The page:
Recommendations:TREATMENT TO PREVENT URINARY TRACT INFECTION
51.

Do not routinely use antibiotic prophylaxis for urinary tract infections in people with neurogenic lower urinary tract dysfunction.

52.

Consider antibiotic prophylaxis for people who have a recent history of frequent or severe urinary tract infections.

53.

Before prescribing antibiotic prophylaxis for urinary tract infection:

  • investigate the urinary tract for an underlying treatable cause (such as urinary tract stones or incomplete bladder emptying)
  • take into account and discuss with the person the risks and benefits of prophylaxis
  • refer to local protocols approved by a microbiologist or discuss suitable regimens with a microbiologist.
54.

Ensure that the need for ongoing prophylaxis in all people who are receiving antibiotic prophylaxis is regularly reviewed.

55.

When changing catheters in patients with a long-term indwelling urinary catheter:

  • do not offer antibiotic prophylaxis routinely
  • consider antibiotic prophylaxisn for patients who:
    -

    have a history of symptomatic urinary tract infection after catheter change or

    -

    experience traumao during catheterisation.

    [This recommendation is from ‘Infection: prevention and control of healthcare-associated infections in primary and community care’ (NICE clinical guideline 139).]
Relative value placed on the outcomes consideredSymptomatic urinary tract infections are a major clinical problem both in terms of the impact of symptoms on the patient and, in some cases, the risk of progression to severe sepsis
The GDG recognised the world-wide concerns that exist in relation to the increasing problem of bacterial antibiotic resistance. This issue necessitates the need for balancing the potential for benefit from antibiotic use in the individual patient with the requirement for adherence with the public health strategy to control the spread of antibiotic-resistant organisms.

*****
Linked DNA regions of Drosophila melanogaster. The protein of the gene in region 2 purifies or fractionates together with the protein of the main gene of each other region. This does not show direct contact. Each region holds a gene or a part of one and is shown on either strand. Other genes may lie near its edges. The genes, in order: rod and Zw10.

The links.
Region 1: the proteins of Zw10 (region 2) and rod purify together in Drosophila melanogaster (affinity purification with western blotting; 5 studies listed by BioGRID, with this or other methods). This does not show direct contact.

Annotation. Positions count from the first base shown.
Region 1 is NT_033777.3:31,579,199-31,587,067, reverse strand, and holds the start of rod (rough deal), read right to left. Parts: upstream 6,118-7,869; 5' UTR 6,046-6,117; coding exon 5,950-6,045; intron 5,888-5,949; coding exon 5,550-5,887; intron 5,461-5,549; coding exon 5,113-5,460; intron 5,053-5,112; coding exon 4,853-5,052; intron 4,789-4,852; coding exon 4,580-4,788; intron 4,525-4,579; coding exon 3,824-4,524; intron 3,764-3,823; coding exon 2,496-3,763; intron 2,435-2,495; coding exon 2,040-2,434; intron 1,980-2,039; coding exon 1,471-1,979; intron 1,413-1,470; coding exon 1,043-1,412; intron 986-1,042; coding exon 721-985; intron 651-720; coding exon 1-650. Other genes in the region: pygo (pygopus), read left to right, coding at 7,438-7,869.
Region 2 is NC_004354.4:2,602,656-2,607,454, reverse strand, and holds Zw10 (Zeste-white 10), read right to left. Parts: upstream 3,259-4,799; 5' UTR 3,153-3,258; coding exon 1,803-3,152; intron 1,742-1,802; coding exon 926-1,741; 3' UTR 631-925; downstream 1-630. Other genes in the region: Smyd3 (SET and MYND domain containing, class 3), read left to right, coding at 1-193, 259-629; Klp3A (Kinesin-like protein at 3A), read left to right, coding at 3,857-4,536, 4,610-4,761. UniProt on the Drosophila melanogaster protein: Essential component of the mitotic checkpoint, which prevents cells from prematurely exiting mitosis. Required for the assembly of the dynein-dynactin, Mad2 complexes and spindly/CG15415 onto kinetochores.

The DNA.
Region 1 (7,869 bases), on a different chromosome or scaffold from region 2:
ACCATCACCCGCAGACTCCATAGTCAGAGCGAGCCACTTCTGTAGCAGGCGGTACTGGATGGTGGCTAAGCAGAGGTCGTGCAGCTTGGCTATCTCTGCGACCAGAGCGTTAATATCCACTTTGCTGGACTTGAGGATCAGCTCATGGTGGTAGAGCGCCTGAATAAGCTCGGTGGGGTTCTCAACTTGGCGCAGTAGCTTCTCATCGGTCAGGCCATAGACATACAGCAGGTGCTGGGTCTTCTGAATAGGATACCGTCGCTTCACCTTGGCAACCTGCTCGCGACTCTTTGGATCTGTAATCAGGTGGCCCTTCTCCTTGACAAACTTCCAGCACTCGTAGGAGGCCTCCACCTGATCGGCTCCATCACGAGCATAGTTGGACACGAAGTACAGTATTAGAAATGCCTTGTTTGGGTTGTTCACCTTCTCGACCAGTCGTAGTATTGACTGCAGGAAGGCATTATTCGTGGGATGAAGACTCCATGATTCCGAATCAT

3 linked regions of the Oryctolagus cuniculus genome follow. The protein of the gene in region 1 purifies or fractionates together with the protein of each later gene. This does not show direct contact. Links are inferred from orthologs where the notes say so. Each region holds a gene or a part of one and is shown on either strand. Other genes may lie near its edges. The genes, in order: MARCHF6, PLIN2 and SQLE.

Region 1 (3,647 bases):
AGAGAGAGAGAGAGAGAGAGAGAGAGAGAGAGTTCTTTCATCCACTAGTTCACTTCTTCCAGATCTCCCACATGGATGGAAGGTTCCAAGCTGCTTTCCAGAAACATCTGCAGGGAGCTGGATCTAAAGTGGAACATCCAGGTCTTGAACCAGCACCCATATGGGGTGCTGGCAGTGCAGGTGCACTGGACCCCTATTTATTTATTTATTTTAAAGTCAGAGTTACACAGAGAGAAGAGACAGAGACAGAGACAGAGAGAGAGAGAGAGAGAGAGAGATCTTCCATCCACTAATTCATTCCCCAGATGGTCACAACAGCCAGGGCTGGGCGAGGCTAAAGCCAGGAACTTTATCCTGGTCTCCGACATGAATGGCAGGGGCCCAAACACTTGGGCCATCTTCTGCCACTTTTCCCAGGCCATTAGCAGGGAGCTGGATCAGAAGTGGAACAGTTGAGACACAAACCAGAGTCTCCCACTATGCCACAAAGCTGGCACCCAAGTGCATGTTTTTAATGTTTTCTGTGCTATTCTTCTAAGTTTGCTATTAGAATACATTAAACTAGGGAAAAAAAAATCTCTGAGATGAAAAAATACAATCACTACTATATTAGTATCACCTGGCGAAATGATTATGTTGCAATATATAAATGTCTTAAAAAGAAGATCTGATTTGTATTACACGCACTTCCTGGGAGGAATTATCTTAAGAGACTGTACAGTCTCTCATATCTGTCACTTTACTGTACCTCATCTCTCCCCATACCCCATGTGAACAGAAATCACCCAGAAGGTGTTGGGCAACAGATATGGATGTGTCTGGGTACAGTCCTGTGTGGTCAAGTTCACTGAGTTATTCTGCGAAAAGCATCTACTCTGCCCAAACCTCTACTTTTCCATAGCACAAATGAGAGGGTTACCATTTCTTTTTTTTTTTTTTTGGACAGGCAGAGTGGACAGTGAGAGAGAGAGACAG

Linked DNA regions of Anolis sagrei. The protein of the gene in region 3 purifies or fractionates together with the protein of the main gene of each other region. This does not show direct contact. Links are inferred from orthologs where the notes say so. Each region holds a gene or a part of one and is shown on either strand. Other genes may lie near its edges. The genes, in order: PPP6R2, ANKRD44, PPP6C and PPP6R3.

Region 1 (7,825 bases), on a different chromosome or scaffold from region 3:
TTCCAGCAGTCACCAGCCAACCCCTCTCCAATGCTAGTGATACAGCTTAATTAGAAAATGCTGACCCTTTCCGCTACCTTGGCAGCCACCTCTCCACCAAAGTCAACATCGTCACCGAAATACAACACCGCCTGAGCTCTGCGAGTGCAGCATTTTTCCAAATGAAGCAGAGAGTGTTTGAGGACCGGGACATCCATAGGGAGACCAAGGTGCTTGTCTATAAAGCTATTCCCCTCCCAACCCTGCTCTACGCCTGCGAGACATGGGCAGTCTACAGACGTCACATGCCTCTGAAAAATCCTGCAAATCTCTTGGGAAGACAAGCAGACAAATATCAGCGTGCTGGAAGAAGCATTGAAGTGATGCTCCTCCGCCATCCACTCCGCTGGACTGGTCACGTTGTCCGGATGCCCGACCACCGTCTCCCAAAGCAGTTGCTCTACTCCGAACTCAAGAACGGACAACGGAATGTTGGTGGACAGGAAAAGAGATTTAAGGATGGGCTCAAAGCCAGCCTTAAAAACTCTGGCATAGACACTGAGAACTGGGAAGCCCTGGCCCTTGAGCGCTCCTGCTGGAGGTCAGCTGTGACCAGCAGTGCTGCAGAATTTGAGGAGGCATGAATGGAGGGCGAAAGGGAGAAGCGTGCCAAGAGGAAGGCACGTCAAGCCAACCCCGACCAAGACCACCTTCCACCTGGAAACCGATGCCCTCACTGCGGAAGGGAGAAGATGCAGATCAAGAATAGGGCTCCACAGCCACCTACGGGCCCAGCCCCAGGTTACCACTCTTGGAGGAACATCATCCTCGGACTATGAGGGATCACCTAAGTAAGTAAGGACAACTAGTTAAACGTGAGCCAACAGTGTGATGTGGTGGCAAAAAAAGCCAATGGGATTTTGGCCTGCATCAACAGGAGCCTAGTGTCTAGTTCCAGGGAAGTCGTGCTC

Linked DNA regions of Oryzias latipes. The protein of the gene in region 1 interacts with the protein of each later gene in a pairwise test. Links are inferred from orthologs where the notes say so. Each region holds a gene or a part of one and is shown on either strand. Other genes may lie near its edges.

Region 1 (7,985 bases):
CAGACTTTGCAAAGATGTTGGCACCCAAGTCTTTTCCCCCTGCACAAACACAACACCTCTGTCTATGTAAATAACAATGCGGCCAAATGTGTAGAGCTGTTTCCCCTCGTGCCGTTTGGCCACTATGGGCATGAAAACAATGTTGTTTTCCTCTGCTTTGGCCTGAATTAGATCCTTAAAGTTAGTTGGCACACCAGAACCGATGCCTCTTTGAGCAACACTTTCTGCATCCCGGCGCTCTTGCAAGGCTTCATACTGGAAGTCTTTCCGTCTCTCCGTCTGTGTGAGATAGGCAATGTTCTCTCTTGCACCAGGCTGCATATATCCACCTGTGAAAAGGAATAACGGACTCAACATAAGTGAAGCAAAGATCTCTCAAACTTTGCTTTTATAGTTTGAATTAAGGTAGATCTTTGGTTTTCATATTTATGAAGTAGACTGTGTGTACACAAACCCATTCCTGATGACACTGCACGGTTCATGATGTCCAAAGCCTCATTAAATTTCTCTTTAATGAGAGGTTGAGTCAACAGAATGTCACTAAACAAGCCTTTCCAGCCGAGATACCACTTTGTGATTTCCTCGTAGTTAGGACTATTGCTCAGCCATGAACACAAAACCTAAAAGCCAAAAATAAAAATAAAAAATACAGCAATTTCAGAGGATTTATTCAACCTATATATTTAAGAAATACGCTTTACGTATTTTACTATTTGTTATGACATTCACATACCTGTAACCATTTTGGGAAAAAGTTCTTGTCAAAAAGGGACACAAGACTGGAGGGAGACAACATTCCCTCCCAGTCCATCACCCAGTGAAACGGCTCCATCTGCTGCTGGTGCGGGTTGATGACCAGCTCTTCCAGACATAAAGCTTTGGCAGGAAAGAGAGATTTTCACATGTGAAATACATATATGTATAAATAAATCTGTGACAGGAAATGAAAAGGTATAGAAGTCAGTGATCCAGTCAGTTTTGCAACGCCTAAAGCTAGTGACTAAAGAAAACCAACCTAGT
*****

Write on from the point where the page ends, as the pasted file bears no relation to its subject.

Quality of evidenceThe evidence was assessed to be moderate, low or very low quality. The studies that addressed the question were carried out before antibiotic resistance became a critical issue. The lack of recent high quality studies on this issue was felt to be a major concern.
There was a notable absence of studies looking at the use of prophylaxis in high-risk patient groups, such as those with frequent urinary tract infections.
In children, the four studies that were included in the evidence review all involved patients with congenital neurological conditions. Three studies were prone to bias due to limitations in their design but Zegers was of higher quality206.
The nine studies that were included in the review and looked at an adult population were graded between moderate and very low in quality. They found that, for adults with new spinal cord injuries, prophylactic antibiotics led to a reduction in the incidence of symptomatic UTIs. This conclusion was based on a meta-analysis graded as moderate in quality for these outcomes, but it was noted that some studies which were not included in the meta-analysis did not reach a similar conclusion.